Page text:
Much fun and deep and subtle learning had during our time with Bamboozle Theatre Company in Leicester - in December participating in specialised training with other outside artists from the region, witnessing an access collaboration undertaken with the city's main theatre company, joining the company on a special needs schools tour of their "Jilly & the Jellyfish" show, working on the development of their interactive installation show "Winter Sparkle" for special needs kids and their families, and then returning after the christmas break a couple of days ago to help them mount it and present it to very receptive audiences. An immensely rewarding time for us...
Co-artistic Director, Christopher Davies, with one of the company's "Wild Things"
Co-artistic director, Sue Pyecroft, with one of her creations
Francis tries out Sue's "snow leopard" at Bamboozle's training day
Michelle and Francis test their "Winter Sparkle" snow-dropping prototype
working on the "campfire" for "Winter Sparkle"
Looking into part of the finished installation of "Winter Sparkle" - a snowy setting, shown here lit by the glow of the campfire in the middle. In the background are the shiny ice-cave igloo and the polar bear's warm red tummy - two of the several sensory "stations" for kids to hang out in. Furs, fleeces and sheepskins lay on top of large cushions and bean-bags and act as a meeting place for audience and neutral zone in between sensory experiences
an audience member delights in the sparkly sensations of the ice-cave as a cool fan blows crunchy "ice floes" across her body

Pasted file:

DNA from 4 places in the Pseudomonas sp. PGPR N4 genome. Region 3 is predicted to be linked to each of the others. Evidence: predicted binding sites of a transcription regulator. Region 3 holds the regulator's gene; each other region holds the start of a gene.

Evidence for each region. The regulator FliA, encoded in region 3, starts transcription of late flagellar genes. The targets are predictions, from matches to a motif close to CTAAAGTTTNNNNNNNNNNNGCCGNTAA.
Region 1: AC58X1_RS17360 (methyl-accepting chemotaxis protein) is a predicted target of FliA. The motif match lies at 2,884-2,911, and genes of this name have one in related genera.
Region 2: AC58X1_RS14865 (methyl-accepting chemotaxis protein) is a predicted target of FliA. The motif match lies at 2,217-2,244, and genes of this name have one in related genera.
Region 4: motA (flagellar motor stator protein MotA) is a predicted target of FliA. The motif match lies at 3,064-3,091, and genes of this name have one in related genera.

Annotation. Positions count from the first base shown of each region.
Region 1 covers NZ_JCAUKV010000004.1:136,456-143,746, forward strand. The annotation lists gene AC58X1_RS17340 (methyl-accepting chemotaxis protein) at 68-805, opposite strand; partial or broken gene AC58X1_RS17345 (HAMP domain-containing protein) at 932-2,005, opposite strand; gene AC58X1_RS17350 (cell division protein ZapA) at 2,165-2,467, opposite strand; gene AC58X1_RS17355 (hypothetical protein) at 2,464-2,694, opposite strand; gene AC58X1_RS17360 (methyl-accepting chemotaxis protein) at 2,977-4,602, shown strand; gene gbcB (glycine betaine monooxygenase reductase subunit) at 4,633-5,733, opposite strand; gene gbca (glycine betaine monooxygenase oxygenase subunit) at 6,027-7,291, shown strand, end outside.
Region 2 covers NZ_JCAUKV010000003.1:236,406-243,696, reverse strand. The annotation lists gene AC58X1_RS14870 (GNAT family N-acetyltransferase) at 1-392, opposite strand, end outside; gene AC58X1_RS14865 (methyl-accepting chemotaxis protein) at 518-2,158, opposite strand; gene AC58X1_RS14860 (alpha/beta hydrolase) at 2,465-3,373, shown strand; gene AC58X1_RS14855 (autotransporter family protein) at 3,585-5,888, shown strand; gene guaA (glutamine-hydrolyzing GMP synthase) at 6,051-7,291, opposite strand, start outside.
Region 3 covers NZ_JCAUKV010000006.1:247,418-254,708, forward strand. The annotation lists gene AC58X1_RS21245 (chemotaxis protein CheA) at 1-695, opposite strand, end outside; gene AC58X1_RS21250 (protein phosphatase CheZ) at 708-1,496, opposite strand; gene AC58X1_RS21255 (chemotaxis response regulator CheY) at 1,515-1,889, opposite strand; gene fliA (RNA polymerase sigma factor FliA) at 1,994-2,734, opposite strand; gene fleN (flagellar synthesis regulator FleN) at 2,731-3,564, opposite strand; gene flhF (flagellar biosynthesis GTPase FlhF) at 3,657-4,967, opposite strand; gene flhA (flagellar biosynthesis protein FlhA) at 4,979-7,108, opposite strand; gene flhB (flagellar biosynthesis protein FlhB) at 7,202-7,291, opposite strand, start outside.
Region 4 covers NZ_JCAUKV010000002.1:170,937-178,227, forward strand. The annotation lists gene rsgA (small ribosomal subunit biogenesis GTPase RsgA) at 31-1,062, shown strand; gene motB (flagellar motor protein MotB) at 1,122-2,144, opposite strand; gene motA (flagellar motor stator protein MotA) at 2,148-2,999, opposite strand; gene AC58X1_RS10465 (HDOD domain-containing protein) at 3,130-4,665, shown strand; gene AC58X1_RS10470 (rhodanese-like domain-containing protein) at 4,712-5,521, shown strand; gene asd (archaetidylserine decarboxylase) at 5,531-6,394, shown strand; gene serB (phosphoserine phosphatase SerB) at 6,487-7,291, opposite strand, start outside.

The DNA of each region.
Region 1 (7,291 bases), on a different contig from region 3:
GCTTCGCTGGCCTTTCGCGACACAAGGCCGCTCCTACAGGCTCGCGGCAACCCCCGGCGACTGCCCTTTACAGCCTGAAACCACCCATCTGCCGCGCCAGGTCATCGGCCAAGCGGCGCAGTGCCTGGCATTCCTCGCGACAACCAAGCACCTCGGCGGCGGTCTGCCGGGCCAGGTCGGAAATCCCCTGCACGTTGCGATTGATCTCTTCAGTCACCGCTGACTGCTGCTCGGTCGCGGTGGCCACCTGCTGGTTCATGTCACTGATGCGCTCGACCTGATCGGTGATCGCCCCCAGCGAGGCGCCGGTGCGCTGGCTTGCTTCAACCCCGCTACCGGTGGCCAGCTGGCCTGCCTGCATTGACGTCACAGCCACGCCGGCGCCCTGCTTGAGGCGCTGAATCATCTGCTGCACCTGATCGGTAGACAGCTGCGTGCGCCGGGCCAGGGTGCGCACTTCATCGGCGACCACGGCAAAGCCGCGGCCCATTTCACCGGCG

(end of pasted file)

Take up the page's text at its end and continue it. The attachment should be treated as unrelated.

an audience member is visited by the ice maiden as she lies atop a large tong drum that is being played by a musician, sending the vibrations of the polar bear's tummy all through her body
everybody snuggles under rugs in the snow around the campfire
Much food for thought - about the happy absence of intense narratives in this sort of theatre, the quality of sensory experiences we'd like to provide in the future (see michelle's more detailed blog description of "Winter Sparkle"), the incredibly valuable place of live music, the element of the "unknowable" that is part of working with these kinds of audiences, and the hard-to-describe intensely rewarding nature of creating this sort of work. (Not to mention a whole raft of practical considerations, like some of the equipment we'd eventually like to aquire). Chris' training really got me thinking about being cautious with value-judgements - of the kids' reactions, of our own artistic intentions, of uneccessarily creating hierarchies of the various senses... Difficult to articulate right now, but I think my time with these theatre companies has me contemplating whether the "mystery" surrounding our absolute understanding of profoundly disabled kids' experience of their environment is kind of similar to the impossible-to-define nature of "creativity" - it's "felt" rather than spoken - and you definitely know when it feels "right"... I am leaving Leicester inspired - and excited about Sensorium's future. It's a wonderful feeling as an artist when you can see so many potential avenues for your creativity stretching out into the future!